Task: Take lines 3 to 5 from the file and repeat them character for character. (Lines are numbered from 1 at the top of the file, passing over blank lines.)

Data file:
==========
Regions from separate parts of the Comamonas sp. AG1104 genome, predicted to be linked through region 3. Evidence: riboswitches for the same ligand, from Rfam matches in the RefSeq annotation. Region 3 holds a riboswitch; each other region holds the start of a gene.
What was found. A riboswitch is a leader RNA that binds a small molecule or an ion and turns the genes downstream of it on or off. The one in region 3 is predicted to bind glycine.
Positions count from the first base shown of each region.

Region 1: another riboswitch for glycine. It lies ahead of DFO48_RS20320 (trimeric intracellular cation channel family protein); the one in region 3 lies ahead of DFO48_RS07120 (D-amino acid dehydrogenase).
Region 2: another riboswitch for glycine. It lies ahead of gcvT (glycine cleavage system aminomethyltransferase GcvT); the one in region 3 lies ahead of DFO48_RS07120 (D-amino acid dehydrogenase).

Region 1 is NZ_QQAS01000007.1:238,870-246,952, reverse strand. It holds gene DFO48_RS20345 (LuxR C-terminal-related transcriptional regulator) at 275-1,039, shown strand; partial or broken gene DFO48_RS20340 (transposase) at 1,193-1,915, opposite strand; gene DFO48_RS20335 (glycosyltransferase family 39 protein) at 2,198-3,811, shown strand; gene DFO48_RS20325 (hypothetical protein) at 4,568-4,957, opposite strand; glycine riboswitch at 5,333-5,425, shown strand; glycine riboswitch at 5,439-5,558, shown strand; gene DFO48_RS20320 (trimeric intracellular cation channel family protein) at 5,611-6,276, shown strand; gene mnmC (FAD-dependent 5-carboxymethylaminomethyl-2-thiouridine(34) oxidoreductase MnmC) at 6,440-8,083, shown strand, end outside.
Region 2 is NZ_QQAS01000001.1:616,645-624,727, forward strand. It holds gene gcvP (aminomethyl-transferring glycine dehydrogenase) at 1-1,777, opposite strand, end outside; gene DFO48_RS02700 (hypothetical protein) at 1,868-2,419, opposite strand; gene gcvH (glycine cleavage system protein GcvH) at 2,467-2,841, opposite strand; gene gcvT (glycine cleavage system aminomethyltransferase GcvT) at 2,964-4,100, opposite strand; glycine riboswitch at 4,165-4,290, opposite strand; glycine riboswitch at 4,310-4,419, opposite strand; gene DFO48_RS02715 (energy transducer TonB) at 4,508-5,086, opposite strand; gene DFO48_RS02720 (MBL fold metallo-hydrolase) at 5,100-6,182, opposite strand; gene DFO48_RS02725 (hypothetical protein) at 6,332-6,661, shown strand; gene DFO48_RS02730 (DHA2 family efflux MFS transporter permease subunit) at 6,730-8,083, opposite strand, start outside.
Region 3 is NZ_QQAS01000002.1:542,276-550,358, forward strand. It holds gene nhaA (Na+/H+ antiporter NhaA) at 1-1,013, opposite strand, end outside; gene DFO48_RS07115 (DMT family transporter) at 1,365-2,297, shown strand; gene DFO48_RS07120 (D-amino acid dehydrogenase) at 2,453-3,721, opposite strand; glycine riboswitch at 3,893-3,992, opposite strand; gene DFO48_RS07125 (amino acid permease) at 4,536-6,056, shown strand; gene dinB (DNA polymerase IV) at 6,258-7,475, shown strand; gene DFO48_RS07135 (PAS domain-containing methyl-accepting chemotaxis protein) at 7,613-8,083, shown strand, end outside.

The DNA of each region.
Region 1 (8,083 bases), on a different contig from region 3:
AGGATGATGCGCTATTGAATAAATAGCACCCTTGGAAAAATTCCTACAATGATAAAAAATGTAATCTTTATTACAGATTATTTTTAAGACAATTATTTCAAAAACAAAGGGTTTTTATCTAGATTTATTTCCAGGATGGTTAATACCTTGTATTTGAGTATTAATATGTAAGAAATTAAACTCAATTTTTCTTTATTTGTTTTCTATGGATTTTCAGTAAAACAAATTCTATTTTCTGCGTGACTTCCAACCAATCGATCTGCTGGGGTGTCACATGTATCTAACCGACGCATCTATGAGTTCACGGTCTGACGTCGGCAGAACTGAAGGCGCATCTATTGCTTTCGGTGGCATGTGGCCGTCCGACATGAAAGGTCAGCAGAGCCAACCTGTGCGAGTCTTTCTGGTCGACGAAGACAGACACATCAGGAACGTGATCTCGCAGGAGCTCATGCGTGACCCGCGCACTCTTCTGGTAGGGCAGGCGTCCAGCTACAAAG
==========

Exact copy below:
Positions count from the first base shown of each region.

Region 1: another riboswitch for glycine. It lies ahead of DFO48_RS20320 (trimeric intracellular cation channel family protein); the one in region 3 lies ahead of DFO48_RS07120 (D-amino acid dehydrogenase).
Region 2: another riboswitch for glycine. It lies ahead of gcvT (glycine cleavage system aminomethyltransferase GcvT); the one in region 3 lies ahead of DFO48_RS07120 (D-amino acid dehydrogenase).